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Summary

Death by Water Summary Page 1

Get out the microscope, because we’re going through this poem line-by-line.

Lines 312-314

Phlebas the Phoenician, a fortnight dead,
Forgot the cry of gulls, and the deep sea swell
And the profit and loss.

  • Welcome to the shortest section of the poem, called "Death by Water."
  • These lines tell us that some guy named "Phlebas the Phoenician" is the one who's been killed by water. He's been dead for two weeks, or a "fortnight" (though if he really is a Phoenician, he's been dead a lot longer than that).
  • Phlebas is probably connected to the "drowned sailor" from Madame Sosostris's tarot pack, and for Eliot, the image of him drowning is…well…unclear. 
  • You could say that Phlebas' death is necessary before spiritual rebirth can happen; you could also say that death is death, and that's it. 
  • When these lines talk about how the dead Phlebas "Forgot the cry of gulls […] And the profit and loss" (313-314), they suggest that Phlebas, now dead, doesn't really worry about worldly things like making money anymore. Eliot will expand on this idea in the coming lines, so stay tuned, Shmoopers.
  • Formally, "Death by Water" is definitely the most organized and structured of the five sections of "The Waste Land." It's spaced as ten lines, but when you read it out loud, you can hear quite a few rhymed pairs in it ("swell/fell," "Jew/you"). The language of the section is also pretty formal and old-timey, since this section is basically like a classic parable or story intended to teach us an important lesson about pride. Don't worry—we'll get there.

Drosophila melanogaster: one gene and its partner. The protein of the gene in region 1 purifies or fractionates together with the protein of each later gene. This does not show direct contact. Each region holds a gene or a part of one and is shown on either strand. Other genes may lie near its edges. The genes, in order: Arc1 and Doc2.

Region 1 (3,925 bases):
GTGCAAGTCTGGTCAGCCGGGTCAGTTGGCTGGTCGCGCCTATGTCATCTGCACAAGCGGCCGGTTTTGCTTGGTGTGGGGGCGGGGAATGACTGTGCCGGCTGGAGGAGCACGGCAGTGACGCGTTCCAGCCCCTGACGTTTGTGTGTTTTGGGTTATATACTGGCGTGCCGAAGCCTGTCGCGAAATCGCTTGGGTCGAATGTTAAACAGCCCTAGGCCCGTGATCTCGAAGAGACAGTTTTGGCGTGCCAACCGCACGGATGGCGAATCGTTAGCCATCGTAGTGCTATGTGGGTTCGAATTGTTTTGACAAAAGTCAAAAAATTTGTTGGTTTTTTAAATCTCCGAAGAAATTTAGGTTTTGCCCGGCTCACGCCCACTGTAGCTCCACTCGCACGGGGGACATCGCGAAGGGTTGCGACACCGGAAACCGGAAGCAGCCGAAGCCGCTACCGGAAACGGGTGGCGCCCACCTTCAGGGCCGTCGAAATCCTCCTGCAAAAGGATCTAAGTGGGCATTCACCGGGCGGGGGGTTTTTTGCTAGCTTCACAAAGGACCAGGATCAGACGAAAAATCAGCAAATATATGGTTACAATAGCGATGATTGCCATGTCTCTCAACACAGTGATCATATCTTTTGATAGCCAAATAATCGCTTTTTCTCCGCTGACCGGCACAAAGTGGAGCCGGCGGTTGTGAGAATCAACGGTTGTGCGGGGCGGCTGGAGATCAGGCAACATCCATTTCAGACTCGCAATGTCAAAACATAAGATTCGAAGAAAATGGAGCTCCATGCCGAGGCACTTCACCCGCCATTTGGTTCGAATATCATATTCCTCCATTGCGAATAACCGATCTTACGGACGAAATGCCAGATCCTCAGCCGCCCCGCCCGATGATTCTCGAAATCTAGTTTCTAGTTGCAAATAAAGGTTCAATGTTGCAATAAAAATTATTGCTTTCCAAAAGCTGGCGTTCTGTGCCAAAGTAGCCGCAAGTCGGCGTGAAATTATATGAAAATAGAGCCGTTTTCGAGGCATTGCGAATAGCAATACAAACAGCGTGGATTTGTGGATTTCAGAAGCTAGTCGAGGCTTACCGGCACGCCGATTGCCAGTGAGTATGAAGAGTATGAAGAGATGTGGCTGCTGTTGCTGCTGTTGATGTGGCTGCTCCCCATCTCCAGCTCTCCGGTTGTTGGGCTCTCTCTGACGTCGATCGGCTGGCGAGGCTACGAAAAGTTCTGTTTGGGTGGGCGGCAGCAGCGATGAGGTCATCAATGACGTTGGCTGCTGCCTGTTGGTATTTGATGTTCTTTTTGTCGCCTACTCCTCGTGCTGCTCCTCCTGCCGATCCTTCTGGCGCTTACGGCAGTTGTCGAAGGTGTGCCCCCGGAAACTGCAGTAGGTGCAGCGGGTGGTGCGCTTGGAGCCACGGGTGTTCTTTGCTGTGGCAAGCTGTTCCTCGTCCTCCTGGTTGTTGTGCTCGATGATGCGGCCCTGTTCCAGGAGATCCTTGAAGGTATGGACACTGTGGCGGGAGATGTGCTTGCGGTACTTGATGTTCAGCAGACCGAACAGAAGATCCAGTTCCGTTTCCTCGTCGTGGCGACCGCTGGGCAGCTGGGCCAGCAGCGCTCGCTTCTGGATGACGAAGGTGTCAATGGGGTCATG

Lines 315-318

                                       A current under sea
Picked his bones in whispers. As he rose and fell
He passed the stages of his age and youth
Entering the whirlpool.

  • Just imagine that hollow, droning sound of the ocean as your dead bones get picked clean by "whispers" of seawater for years and years. So creepy, right?
  • The next lines say that Phlebas "passed the stages of his age and youth / Entering the whirlpool" (317-318). This might refer to the idea of "your whole life passing before your eyes" that usually gets associated with the moment right before you die. 
  • This could further refer to the human brain and how it tries to make sense of your life only after it's too late to do anything about it. 
  • For Eliot, the same might be true of modern people; it's only after they're on the brink of death that they finally take stock of their lives and think deeply (about just how shallow they really are). 
  • The image of the whirlpool could be the drain that modern culture is slowly circling around, ready to sink down into darkness forever.

Lines 319-321

                                       Gentile or Jew
O you who turn the wheel and look to windward,
Consider Phlebas, who was once handsome and tall as you.

  • The speaker makes a call to people of any religion, whether "Gentile or Jew," and says to anyone who sails confidently over the sea of life (or "look[s] to windward"), "consider Phlebas, who was once handsome and tall as you" (321). 
  • In this case, Phlebas becomes a cautionary figure for anyone who walks around thinking they're awesome, since there are many people just like them who've died in the prime of their lives. It wouldn't hurt to be a little more mindful of the fact that one way or another, you're going to die someday.
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